The above video plays a harpsichord piece from English composer Giles Farnaby.
Although the harpsichord is definitely not the first piano-like instrument to be found and used in early-modern English music, it will be the first I mention to give a reference point. This instrument was much like a harp, as the strings are plucked. The plucking comes from the pressing of a key rather than from the release of one's fingertip. This instrument is often built with multiple levels of keys, allowing for a wider range. This instrument has a more precise sound and does not allow for varying volumes or dynamics.
Also known as the fortepiano, the pianoforte is simply an early form of the modern piano. This instrument evolved from the harpsichord. This form of percussive string instrument was created originally by Bartolomeo Cristofori, who wanted to be able to control the auditory volume when playing on the harpsichord. This was done by changing the style of initializing sound from a pluck or release of tension to a hammer mechanism. This allowed for the keys to be pressed more gently for a softer hit on the string, causing a quieter sound of the note, and a louder sound from a harder hit on the key for the same reason. The pianoforte allowed for composers to begin writing dynamics in pieces made for piano instruments. This gave the pianoforte its original name, "gravicembalo col piano, e forte" which translates to harpsichord with loud and soft. These pianofortes were often small and rectangular in shape, usually with a comparatively smaller range than its predecessor, the harpsichord, and followers, up until the modern piano.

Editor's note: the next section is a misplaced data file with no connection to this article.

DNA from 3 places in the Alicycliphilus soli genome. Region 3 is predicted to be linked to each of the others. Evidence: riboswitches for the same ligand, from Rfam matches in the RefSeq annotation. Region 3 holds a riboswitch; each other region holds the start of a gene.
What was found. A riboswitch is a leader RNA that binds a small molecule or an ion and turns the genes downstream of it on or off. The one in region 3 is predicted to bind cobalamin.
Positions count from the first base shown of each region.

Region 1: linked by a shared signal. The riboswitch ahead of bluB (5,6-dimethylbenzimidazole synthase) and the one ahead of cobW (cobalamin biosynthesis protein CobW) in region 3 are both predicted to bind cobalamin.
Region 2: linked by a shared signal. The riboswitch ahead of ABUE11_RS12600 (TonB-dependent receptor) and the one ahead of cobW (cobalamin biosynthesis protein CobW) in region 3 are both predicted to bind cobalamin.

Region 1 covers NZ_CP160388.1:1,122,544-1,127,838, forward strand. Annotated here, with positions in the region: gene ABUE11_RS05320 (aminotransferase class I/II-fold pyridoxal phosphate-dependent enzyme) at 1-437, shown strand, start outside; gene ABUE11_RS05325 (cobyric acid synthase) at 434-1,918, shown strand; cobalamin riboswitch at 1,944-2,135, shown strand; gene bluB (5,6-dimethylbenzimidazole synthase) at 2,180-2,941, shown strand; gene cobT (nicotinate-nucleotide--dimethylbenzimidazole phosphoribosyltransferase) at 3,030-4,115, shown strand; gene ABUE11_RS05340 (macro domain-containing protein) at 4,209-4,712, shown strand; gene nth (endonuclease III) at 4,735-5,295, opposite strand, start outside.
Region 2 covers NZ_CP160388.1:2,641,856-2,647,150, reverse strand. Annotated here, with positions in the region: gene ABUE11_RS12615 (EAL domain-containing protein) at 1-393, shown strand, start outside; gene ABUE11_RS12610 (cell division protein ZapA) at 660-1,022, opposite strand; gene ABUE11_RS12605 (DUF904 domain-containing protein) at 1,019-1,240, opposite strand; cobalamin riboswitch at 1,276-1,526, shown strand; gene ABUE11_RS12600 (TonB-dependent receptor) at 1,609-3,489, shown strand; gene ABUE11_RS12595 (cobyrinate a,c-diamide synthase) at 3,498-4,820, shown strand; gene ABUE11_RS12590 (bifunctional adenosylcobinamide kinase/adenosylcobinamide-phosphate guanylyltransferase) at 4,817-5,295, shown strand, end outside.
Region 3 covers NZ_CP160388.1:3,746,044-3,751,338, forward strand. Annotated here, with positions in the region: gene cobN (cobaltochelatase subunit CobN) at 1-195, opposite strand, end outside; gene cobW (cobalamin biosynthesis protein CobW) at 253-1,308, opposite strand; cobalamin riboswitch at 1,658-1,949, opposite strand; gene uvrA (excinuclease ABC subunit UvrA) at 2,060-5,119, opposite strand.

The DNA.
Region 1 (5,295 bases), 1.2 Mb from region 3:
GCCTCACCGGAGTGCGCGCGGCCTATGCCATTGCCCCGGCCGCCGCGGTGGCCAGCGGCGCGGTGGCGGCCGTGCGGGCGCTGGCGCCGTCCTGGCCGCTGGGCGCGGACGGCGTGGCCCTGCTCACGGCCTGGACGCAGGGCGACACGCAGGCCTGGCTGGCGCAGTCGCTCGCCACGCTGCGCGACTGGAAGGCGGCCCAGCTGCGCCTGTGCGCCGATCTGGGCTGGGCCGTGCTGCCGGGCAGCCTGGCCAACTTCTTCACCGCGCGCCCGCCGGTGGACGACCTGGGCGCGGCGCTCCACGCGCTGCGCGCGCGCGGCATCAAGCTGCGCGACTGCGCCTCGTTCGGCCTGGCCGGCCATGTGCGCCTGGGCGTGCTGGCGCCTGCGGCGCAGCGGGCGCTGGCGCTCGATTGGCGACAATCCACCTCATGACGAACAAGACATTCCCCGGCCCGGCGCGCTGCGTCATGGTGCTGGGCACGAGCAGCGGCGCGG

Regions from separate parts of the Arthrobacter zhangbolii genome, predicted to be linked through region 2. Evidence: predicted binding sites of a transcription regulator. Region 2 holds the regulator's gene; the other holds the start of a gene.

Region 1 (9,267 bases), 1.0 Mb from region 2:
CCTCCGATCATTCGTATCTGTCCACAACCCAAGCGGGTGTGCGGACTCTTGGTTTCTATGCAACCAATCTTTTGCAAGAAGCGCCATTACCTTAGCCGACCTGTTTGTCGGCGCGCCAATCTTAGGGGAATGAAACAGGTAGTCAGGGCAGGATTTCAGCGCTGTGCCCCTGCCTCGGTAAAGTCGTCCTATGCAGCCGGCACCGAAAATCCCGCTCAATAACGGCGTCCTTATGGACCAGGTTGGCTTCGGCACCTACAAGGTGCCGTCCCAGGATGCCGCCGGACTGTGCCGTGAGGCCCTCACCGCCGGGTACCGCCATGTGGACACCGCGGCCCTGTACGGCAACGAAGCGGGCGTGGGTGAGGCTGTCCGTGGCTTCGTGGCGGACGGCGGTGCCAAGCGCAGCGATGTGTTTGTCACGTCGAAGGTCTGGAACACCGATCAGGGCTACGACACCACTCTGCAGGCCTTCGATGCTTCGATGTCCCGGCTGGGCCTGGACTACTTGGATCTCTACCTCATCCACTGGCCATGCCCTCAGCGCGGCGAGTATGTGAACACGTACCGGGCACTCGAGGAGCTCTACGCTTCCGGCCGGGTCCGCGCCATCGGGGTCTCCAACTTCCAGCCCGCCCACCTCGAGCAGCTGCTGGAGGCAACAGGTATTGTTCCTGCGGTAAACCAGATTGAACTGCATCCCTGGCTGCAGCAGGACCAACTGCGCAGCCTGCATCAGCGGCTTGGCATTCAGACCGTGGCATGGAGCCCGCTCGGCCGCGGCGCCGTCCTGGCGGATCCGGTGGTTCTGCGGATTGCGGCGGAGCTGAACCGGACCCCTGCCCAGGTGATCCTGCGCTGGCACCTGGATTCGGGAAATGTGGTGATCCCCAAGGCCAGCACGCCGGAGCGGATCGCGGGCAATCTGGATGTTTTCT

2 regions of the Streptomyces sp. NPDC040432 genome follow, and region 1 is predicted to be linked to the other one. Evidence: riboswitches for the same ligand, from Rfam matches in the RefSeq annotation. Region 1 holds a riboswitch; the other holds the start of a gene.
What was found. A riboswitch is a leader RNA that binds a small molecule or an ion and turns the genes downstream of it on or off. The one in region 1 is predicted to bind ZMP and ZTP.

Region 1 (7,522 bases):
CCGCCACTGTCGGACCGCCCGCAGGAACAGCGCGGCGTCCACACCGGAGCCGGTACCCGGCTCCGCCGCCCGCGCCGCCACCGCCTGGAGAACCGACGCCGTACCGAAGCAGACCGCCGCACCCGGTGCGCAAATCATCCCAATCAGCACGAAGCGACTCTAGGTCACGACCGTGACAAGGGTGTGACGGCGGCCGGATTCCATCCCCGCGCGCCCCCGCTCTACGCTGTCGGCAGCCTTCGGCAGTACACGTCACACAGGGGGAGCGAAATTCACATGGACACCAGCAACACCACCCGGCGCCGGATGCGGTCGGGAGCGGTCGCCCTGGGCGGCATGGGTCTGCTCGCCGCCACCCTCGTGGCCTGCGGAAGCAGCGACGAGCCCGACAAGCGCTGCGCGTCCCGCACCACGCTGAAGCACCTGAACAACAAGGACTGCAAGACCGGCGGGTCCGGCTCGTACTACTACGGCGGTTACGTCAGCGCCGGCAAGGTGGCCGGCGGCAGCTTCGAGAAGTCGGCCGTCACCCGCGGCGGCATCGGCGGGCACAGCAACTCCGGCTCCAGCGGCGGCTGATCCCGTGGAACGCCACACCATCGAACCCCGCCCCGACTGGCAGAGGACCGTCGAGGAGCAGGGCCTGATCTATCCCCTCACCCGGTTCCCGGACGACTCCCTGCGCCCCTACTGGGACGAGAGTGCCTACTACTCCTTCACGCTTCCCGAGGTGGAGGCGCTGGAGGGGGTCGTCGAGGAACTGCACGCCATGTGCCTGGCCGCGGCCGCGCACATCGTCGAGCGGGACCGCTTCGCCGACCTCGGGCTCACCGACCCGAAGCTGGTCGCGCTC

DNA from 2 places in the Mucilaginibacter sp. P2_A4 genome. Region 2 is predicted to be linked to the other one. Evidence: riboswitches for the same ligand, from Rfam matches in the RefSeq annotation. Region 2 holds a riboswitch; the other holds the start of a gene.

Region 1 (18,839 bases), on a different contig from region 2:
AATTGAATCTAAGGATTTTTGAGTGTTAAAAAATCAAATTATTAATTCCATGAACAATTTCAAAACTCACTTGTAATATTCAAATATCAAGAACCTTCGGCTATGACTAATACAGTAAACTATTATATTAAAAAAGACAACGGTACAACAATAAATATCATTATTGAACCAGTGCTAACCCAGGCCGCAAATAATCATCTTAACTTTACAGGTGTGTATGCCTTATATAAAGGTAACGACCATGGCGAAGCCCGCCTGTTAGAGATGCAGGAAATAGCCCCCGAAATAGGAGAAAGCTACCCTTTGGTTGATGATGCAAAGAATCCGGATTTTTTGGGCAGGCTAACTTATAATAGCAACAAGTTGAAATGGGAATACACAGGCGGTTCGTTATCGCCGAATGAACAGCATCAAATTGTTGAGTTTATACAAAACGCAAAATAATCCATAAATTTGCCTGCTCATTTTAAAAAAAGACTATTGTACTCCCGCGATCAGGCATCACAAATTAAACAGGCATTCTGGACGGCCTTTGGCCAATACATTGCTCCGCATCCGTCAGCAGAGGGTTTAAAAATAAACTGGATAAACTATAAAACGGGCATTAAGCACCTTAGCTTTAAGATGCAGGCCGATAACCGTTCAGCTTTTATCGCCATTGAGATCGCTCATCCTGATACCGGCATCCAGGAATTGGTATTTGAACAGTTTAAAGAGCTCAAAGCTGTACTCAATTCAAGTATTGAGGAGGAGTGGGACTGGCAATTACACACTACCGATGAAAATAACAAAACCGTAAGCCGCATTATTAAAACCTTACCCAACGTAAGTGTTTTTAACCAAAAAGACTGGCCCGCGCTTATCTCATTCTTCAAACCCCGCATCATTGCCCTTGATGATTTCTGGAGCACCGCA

A woman playing on a piano accompanied by a man on violin
The pianoforte was regularly known as the instrument to be played by ladies, as it was very uncommon to find a gentleman playing a piano instrument at all. Gentlemen, if they did play an instrument, would play the flute or some string and bow instrument instead. It was not uncommon for a woman to play a pianoforte sonata (also known as a solo piece) accompanied by a man on flute, cello, or violin. Although women were often accustomed to the pianoforte, some learned to play on other string instruments as well.
The Modern Grand Piano
The piano we are familiar with is the result of developments upon developments of the early pianofortes. Early modern pianos contained five octaves of range, whereas current pianos have seven octaves or more of range.
Matt Bengtson's Fortepiano. Perf. Matt Bengtson. Matt Bengston Pianist. Matt Bengtson, 8 Nov. 2011. Web. <mattbengtson.com>.
Powers, Author: Wendy. "The Piano: The Pianofortes of Bartolomeo Cristofori (1655–1731)." The Met's Heilbrunn Timeline of Art History. N.p., Oct. 2008. Web.
Hayes, Deborah, Dr. "A Drawing-Room Concert in Georgian England." N.p.: n.p., 2000. N. pag. Print.
Elfenbein, Andrew. "Romanticism and Music Culture in Britain, 1770-1840: Virtue and Virtuosity." Wordsworth Circle, vol. 41, no. 4, 2010, p. 188+. Academic OneFile, go.galegroup.com/ps/i.do?p=AONE&sw=w&u=lom_accessmich&v=2.1&it=r&id=GALE%7CA252556130&asid=711ff304f6422357a81cd6359ae8740e. Accessed 28 Mar. 2017.
George, Lianne. "The opposite of sex: why we're obsessed with Jane Austen and Regency-era romance." Maclean's, 13 Aug. 2007, p. 56+. World History in Context, link.galegroup.com/apps/doc/A167627635/WHIC?u=ann79305&xid=068da365. Accessed 28 Mar. 2017.